Actuaries are talking to state insurance regulators about a future in which death makes a comeback.
The actuaries are part of the Mortality Improvement Subgroup, which, in turn, is an arm of one panel at the American Academy of Actuaries and a panel at the Society of Actuaries (SOA). The subgroup has been helping life insurers adjust their product reserves, and prices, to reflect the fact that Americans keep living longer.
Opioid use has reversed that improvement, a bit, in some years, but actuaries are still debating how much opioid use has affected people with life insurance and annuities.
- Links to Life Actuarial Task Force resources are available here.
- An article about the effects of opioid use on people with life insurance is available here.
Now members of the mortality improvement subgroup are wondering what kind of an effect COVID-19 might have.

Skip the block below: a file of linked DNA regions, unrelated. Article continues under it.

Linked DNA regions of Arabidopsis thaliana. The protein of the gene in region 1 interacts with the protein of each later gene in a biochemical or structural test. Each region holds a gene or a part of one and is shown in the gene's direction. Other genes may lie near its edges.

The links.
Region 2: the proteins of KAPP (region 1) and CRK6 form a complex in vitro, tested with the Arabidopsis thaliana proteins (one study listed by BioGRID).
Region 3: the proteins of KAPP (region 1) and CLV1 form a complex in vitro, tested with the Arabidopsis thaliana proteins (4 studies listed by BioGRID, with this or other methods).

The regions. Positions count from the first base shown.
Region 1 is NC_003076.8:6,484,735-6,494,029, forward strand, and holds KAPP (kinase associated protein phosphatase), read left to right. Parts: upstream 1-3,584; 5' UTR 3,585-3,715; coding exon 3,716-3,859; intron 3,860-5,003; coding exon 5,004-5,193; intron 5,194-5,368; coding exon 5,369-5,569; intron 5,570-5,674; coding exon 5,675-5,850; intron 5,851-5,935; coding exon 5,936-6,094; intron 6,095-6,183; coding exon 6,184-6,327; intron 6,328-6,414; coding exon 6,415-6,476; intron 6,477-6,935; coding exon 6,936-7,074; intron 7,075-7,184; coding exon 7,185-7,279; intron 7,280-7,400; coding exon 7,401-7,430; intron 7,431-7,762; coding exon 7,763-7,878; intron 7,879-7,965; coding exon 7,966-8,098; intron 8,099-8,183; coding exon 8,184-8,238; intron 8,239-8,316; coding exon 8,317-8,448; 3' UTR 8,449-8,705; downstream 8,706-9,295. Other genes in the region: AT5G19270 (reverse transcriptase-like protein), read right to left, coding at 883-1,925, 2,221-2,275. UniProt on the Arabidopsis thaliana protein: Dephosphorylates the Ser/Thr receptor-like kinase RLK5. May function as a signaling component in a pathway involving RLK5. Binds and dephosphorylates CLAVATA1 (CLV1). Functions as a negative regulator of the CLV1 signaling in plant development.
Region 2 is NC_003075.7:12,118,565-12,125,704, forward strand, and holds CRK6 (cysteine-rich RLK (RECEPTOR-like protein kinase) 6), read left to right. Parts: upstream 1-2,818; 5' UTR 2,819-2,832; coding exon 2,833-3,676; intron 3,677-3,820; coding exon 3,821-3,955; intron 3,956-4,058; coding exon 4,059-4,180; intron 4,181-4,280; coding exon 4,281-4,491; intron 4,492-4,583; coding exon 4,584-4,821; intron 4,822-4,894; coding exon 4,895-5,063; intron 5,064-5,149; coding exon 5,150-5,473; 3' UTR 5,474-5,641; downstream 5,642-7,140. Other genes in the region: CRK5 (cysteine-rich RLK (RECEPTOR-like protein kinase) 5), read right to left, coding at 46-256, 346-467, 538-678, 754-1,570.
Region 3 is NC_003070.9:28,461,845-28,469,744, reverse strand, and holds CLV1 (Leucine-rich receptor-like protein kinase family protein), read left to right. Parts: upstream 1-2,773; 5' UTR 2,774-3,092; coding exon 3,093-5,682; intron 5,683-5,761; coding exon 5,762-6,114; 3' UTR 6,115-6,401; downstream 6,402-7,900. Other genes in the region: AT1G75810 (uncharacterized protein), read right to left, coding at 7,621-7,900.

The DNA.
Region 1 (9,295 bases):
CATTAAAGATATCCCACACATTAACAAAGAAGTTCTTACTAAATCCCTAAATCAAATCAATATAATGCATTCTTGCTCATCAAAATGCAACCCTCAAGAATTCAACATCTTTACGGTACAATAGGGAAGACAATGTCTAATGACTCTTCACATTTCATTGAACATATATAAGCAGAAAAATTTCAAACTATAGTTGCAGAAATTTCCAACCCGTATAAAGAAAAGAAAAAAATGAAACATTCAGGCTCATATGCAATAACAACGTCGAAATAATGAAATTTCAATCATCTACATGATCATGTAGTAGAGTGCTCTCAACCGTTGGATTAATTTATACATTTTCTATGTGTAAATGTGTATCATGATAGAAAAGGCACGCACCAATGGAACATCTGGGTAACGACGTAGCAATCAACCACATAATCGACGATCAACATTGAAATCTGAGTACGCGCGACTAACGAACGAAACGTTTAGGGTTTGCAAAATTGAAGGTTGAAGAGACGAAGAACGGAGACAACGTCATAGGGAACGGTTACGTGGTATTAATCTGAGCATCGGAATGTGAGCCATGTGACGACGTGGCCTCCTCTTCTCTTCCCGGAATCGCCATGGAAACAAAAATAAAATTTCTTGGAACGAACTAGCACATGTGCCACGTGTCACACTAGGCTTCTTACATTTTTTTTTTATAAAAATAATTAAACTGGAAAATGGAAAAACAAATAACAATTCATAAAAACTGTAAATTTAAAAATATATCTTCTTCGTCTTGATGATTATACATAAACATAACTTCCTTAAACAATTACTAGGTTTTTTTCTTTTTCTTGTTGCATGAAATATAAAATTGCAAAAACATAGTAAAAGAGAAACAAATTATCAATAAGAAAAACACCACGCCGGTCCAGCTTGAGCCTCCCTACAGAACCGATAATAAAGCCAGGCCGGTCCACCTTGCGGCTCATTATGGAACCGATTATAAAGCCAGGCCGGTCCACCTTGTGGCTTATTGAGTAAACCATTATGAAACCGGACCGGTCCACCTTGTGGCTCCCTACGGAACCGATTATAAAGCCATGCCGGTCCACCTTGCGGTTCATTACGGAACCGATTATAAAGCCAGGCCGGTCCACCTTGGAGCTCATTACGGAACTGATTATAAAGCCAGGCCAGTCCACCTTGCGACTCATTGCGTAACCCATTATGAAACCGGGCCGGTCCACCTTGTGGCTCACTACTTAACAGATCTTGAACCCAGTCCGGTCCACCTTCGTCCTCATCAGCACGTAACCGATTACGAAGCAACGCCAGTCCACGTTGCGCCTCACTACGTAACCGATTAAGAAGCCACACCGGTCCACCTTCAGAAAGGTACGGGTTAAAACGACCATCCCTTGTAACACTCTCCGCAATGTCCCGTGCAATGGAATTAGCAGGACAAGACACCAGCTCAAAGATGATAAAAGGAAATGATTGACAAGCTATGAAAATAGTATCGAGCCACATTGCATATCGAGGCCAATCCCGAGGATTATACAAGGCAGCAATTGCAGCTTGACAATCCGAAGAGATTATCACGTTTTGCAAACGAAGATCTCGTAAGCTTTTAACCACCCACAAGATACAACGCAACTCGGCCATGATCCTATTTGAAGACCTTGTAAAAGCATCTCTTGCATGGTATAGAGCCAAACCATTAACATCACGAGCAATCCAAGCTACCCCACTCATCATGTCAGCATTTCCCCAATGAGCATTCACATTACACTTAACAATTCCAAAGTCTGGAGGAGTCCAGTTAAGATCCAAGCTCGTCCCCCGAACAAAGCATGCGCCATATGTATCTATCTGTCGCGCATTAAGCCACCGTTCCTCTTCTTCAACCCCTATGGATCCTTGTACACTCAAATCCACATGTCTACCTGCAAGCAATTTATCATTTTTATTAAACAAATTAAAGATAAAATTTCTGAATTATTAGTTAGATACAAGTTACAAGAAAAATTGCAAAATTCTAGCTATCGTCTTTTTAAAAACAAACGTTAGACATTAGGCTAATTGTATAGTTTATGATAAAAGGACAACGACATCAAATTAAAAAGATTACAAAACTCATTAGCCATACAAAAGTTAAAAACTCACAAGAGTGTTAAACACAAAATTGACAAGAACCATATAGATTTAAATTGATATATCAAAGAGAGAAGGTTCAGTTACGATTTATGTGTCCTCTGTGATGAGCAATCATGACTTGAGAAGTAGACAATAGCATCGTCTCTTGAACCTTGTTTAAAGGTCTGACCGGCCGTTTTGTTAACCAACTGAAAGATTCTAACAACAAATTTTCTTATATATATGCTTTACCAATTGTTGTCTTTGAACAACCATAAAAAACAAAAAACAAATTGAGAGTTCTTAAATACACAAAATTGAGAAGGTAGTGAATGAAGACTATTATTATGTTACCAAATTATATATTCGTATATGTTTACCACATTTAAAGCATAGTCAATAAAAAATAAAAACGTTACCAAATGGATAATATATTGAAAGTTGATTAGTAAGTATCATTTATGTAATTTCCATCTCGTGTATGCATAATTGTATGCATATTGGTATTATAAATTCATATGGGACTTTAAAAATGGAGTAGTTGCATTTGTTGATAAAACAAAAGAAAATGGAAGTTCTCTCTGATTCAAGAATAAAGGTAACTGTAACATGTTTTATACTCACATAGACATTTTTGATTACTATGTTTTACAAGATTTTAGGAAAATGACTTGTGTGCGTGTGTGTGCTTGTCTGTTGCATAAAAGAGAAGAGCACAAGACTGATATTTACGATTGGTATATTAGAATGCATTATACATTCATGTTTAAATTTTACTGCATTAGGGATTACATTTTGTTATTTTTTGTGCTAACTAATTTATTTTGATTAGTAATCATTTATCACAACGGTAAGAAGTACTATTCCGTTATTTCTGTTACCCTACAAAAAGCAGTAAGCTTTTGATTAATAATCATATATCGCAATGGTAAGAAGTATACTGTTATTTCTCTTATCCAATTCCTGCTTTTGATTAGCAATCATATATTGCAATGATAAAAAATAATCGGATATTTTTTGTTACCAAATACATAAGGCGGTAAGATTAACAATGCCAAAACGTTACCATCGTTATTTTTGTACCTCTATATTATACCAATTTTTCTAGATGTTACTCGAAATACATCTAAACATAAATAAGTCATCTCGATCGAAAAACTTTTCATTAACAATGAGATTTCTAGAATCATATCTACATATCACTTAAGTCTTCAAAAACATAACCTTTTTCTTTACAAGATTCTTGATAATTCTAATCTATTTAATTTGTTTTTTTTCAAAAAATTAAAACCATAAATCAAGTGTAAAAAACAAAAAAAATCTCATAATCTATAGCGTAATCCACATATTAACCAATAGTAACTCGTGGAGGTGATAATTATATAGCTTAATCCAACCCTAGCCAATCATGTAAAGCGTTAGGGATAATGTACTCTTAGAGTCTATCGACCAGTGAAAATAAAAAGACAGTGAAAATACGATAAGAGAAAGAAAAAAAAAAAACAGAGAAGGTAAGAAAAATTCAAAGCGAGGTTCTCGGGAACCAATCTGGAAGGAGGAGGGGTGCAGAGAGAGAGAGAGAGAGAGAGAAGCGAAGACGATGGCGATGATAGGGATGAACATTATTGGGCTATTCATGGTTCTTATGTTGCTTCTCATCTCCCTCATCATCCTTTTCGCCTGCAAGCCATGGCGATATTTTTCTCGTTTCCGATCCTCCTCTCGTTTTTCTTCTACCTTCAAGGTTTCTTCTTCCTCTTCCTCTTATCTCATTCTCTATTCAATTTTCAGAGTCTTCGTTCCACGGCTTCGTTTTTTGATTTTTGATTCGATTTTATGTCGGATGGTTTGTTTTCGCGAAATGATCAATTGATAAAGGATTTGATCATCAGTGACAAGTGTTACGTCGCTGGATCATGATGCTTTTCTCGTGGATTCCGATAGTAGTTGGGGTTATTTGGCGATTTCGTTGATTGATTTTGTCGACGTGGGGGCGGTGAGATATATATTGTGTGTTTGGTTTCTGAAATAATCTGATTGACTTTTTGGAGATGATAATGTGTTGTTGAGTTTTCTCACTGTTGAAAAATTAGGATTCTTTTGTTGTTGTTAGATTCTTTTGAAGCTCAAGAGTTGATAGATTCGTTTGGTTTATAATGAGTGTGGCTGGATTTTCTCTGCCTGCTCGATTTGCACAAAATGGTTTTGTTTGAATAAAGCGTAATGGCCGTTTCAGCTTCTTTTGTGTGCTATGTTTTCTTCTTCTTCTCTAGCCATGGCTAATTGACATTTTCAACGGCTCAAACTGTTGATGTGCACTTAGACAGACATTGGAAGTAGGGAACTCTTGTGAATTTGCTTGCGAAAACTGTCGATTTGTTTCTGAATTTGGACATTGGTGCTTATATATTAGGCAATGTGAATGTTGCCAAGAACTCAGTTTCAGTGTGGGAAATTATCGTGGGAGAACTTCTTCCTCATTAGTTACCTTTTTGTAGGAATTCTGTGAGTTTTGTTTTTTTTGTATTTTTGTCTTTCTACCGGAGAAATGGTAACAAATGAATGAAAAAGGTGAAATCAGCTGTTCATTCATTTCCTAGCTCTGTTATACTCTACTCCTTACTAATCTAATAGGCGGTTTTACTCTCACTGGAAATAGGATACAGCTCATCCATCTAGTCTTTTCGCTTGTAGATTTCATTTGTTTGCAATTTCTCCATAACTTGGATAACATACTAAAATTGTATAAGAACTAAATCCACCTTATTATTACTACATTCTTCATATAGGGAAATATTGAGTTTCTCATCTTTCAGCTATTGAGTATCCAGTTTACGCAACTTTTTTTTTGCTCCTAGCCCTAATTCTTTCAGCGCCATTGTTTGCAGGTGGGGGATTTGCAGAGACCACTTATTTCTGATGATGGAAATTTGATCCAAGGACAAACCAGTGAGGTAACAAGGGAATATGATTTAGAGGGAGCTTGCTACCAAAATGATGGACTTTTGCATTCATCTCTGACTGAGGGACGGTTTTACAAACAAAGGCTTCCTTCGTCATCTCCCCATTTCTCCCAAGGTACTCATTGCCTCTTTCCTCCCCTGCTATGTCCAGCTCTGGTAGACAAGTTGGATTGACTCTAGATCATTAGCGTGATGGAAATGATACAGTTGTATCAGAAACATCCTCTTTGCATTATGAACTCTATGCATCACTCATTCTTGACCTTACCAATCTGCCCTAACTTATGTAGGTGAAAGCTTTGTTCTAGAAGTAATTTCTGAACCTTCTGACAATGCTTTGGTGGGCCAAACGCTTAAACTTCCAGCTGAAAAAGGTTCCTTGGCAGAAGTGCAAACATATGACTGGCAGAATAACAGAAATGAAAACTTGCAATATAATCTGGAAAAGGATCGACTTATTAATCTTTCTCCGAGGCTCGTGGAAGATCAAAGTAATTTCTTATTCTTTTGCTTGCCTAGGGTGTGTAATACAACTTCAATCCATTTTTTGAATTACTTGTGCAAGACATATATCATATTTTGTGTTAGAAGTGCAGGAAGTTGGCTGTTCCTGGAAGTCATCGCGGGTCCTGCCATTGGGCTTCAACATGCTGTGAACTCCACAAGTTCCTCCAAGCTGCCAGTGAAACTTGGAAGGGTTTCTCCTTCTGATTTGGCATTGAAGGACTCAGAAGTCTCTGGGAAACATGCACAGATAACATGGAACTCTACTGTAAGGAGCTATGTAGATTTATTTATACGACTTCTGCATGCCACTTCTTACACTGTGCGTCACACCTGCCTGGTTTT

Dale Hall, managing director of research at the Society of Actuaries, was set to brief state insurance regulators on the topic today, at a web-based meeting of the National Association of Insurance Commissioners’ Life Actuarial Task Force.
The task force helps state insurance regulators regulate life insurers’ use of math and statistics.
The Mortality Improvement Subgroup has been working mainly with Social Security Administration data for the period from 2013 through 2019, according to a Hall presentation slidedeck included in a task force meeting packet.
That analysis shows solid mortality improvement for young adults and people in their 70s, along with some deterioration for people in their late 20s and early 30s.